One major reason for the dire state of UK public finances to which the new prime minister referred on his first day in office was that – under his financial leadership – the state paid people to stay at home for nearly two years during the coronavirus pandemic. The taxpayer funded a host of initiatives, some heroic (the vaccination programme), some lame (Test and Trace, Eat Out to Help Out and Covid business loans), which collectively cost about £400bn (all borrowed).

This came after a decade of money-printing by the central bank. Then, Truss and her team determined that the UK government should massively subsidise the gas bills of all and sundry – so that the poor could keep warm and the rich could continue to heat their swimming pools 24/7. The then prime minister and her team did this without encouraging people to consume power more efficiently, even in the mildest autumn ever recorded.

On Thursday (27 October) the European Central Bank raised rates in the Eurozone by 75 basis points. The Bank of England is likely to move in similar fashion next week on 3 November. Rising rates will be the recurring theme – the Wagnerianleitmotif – of the Sunak premiership.

The Brexit factor

The UK is “doomed” and on a path to becoming once again “the sick man of Europe” because of the way Brexit was negotiated, according to Guy Hands, the founder and chief executive of private-equity firm Terra Firma Capital Partners. Hands, who has been a donor to the Tory party, is a critic of Brexit. He warned on BBC Radio 4’s Today programme on Monday that the UK faces higher taxes, lower benefits and, ultimately, a possible IMF bailout. He said:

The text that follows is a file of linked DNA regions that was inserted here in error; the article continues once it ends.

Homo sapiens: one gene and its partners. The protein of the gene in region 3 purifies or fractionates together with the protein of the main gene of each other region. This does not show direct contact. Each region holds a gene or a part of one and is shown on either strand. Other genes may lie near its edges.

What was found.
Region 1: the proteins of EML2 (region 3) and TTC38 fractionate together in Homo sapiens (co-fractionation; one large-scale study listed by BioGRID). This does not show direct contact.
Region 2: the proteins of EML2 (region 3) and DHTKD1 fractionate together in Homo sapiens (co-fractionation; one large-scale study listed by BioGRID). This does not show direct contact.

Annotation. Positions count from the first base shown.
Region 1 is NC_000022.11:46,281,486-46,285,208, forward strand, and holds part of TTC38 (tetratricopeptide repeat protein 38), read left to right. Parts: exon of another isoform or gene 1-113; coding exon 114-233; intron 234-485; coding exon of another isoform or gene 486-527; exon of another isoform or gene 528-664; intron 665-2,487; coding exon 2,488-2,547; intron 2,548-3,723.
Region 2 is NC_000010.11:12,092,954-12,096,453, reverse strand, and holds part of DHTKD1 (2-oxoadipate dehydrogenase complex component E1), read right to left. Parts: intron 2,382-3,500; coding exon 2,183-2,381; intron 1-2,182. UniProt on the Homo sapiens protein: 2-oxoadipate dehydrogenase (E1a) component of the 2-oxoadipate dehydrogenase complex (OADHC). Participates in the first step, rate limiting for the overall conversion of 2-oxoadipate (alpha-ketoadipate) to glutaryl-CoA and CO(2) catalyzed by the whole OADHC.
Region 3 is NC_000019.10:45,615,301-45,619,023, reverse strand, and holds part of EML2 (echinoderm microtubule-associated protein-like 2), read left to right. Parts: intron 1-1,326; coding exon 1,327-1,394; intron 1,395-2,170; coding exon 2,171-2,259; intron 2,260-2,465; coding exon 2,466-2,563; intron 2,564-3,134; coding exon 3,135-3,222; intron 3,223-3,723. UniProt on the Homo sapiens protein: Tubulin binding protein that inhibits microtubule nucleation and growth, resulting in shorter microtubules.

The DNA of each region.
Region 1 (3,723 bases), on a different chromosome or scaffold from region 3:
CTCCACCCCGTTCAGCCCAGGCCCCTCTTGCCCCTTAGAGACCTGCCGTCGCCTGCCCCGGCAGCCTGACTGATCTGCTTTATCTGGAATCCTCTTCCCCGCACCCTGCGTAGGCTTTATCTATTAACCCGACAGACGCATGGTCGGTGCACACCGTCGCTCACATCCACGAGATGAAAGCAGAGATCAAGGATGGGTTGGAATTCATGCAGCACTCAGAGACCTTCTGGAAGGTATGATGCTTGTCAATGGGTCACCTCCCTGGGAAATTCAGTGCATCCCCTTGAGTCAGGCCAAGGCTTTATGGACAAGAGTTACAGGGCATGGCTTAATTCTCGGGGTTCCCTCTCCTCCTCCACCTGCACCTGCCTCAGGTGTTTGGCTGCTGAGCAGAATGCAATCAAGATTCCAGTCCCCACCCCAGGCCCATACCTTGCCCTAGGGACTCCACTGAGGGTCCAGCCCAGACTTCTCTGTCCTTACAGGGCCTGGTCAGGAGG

“I think [the Conservative Party has] got to move on from fighting its own internal wars and actually focus on what needs to be done in the economy and admitting some of the mistakes they’ve made in the last six years which have frankly put this country on a path to be the sick man of Europe.”

Hands added that the party was, in his view, not fit to run the country. He said that Brexiteers had a dream of a low-tax, low-benefit economy, but that this “clearly isn’t something that’s acceptable to the British people”. He also made this comment:

“Once you accept that you can’t actually do that, then the Brexit that was done was completely hopeless and will only drive Britain into a disastrous economic state…I think if the Tory party can own up to the mistake in how they negotiated Brexit and have somebody leading it that actually has the intellectual capability and the authority to [re-]negotiate Brexit, there is a possibility of turning around the economy, but without that the economy is frankly doomed…”.

I cannot speak for Hands, but I think his point was about the impact of Brexit on the national finances. He, like many others, thinks that Brexit has restrained the upside growth potential of the British economy.

There are only three ways to avoid a debt spiral: raise taxes; cut spending; or boost growth. Without a return to the long-term trend growth rate exhibited over the period 1945-2010, of about 2.7 percent, the UK national debt will only move upwards without a contraction in the welfare state – which is, effectively, politically impossible. The endpoint of that is national bankruptcy and an IMF bailout, with all the humiliation that would ensue.

I predict that the dominant issue by the time of the next election two years from now will revolve around how best to restore cooperation with the UK’s dominant trading partner − the EU. The Labour party will not commit to reversing Brexit, but it might well propose that we rejoin the customs union or at least negotiate a new customs union. That would involve aligning regulations with the EU single market – so expect Labour to oppose any attempt by the Tory government to junk EU regulations (something it has conspicuously failed to do thus far).

If Labour were to espouse moving towards a closer relationship with the EU, modelled on Switzerland and Norway but with specifically British characteristics, I think that that would prove an electoral asset in 2024. The war in Ukraine has set a new tone in UK-EU relations: both sides have realised how much their security interests are aligned. And if Labour promise to privatise the power and water utilities too, they will attract support. (Even many Tory voters subscribe to that). Even recently, such policies would have looked high-risk; but British politics has changed fundamentally in the last two months.